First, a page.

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May 01, 2023

Atsena Therapeutics Receives FDA Clearance of IND Application for ATSN-201, an Investigational Gene Therapy for the Treatment of X-linked Retinoschisis

ATSN-201 leverages AAV capsid that spreads laterally beyond subretinal injection site to facilitate safe delivery of RS1 to photoreceptors in the central retina/fovea

Atsena Therapeutics, a clinical-stage gene therapy company focused on bringing the life-changing power of genetic medicine to reverse or prevent blindness, today announced the U.S. Food and Drug Administration (FDA) has cleared the company’s Investigational New Drug (IND) application for a Phase I/II clinical trial of ATSN-201 in patients with X-linked retinoschisis (XLRS). ATSN-201 leverages one of the company’s novel spreading capsids, AAV.SPR, to overcome the challenges associated with intravitreally delivered AAVs in the treatment of XLRS.

“Intravitreally delivered AAVs have limitations, as they do not drive sufficient gene expression in photoreceptors to confer therapy and can lead to vision-compromising inflammation,” said Shannon Boye, PhD, Founder and Director of Atsena Therapeutics. “AAV.SPR is well-suited for use in XLRS as it can drive therapeutic levels of gene expression in photoreceptors while avoiding the surgical risks of foveal detachment, which is important because XLRS patients have fragile retinas due to the presence of schisis lesions. Building on decades of research, we’re excited to progress our novel gene therapy for patients with XLRS who currently lack an approved treatment option.”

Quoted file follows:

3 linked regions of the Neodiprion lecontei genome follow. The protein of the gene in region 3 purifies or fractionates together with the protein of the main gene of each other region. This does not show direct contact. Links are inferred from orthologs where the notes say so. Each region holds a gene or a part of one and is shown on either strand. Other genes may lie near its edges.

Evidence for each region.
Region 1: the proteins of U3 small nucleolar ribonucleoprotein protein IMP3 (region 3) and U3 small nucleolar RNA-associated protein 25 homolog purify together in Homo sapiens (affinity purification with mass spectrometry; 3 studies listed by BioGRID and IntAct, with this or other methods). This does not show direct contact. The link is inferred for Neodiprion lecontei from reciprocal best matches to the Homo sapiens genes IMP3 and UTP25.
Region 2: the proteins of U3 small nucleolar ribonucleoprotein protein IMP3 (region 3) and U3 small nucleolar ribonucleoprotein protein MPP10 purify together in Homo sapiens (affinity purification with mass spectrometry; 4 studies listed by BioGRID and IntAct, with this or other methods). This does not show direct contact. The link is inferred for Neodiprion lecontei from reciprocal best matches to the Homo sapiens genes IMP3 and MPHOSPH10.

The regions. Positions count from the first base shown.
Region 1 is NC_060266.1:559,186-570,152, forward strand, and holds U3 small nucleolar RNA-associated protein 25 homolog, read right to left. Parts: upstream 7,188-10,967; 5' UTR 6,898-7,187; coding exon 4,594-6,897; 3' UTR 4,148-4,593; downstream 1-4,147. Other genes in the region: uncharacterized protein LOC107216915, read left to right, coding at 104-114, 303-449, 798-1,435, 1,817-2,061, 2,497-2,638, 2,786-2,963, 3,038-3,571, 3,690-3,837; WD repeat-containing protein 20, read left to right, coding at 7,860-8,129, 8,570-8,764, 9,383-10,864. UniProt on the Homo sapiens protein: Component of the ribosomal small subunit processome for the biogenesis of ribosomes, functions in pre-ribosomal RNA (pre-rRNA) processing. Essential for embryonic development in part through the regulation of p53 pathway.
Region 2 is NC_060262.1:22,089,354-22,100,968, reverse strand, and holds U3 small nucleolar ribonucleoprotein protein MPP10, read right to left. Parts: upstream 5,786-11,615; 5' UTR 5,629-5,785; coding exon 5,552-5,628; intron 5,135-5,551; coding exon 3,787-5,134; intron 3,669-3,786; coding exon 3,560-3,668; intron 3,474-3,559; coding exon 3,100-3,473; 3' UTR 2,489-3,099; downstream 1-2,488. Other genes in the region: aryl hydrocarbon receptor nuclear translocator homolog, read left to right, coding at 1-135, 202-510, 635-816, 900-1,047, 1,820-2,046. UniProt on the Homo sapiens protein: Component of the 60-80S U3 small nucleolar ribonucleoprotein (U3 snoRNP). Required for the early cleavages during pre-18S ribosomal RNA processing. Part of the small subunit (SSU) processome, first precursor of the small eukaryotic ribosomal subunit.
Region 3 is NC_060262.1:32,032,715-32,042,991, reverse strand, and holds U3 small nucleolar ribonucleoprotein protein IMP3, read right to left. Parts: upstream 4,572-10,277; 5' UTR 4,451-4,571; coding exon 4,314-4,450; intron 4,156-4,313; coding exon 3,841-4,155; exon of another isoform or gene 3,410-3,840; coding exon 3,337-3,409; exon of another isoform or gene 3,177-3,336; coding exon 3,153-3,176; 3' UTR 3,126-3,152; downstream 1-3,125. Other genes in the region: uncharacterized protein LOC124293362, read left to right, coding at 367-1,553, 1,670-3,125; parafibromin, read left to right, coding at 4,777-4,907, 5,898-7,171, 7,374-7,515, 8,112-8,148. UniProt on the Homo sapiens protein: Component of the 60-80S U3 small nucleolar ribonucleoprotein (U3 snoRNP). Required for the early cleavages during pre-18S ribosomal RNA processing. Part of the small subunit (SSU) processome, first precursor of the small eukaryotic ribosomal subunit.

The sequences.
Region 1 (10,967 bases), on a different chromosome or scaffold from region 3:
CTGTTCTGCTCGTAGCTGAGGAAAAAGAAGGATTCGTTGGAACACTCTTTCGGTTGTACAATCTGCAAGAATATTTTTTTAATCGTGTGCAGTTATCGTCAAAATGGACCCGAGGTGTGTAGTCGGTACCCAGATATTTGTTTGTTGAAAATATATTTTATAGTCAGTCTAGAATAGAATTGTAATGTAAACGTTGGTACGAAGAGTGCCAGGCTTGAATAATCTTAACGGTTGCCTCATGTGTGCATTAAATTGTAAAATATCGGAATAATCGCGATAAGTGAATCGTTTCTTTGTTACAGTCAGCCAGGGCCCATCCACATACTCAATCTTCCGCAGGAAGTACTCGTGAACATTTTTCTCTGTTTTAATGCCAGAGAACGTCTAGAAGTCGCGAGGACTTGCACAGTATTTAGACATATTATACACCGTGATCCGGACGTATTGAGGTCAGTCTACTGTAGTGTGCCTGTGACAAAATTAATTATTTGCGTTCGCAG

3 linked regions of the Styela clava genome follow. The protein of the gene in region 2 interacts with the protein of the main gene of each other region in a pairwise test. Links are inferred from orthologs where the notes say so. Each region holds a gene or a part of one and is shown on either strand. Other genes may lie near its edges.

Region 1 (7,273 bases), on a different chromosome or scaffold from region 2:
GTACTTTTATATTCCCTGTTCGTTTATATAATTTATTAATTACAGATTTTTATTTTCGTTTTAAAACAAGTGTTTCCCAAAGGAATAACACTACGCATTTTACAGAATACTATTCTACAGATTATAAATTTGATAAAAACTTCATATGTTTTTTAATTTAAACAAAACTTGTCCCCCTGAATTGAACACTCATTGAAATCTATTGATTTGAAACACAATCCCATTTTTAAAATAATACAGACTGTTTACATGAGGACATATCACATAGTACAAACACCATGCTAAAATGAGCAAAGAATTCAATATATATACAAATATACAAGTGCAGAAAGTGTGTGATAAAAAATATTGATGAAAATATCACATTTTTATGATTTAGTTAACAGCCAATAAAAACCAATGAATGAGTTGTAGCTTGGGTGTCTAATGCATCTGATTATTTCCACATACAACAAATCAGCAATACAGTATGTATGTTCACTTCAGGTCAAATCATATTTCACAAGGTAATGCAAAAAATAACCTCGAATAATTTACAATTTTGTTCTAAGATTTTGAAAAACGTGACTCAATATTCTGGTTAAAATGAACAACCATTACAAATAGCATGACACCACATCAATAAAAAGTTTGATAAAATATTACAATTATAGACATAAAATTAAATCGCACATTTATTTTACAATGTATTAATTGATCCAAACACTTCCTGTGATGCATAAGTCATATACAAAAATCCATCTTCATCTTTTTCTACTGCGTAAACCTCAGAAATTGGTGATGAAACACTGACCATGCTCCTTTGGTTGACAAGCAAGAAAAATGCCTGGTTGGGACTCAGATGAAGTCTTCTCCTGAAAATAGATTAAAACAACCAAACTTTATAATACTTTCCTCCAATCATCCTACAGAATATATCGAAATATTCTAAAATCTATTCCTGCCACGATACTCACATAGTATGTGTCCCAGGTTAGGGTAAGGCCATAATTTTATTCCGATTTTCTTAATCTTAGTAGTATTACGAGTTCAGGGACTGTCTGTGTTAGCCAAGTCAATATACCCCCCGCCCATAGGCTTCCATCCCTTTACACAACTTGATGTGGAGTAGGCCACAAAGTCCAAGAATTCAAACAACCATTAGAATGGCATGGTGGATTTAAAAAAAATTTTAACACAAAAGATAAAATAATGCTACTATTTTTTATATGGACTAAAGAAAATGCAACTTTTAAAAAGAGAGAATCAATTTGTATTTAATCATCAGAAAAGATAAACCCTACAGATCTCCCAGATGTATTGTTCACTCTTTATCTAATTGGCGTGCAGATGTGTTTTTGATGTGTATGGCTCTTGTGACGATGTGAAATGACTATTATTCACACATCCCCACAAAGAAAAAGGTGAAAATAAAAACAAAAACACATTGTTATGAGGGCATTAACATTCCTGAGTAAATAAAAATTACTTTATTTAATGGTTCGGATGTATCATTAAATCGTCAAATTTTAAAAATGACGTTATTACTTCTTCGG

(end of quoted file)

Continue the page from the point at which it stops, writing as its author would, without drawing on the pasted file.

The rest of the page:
“With the FDA’s clearance of the IND application for ATSN-201, we’re preparing to advance our first program utilizing AAV.SPR into the clinic for the treatment of XLRS in mid-2023,” said Kenji Fujita, Chief Medical Officer of Atsena Therapeutics. “We look forward to evaluating ATSN-201 and addressing the unmet need for a treatment to improve or restore vision in patients with XLRS.”

The Lighthouse Study, a Phase I/II, open-label, dose-escalation clinical trial, will evaluate subretinal injection of ATSN-201 in male patients ages 6-65 with a clinical diagnosis of XLRS caused by pathogenic or likely pathogenic mutations in RS1.

Read the full press release here.

About the Scholar

Shannon Boye

Ophthalmology, Rare/Orphan

Shannon Boye, PhD

University of Florida
Gund Harrington

More about Shannon Boye

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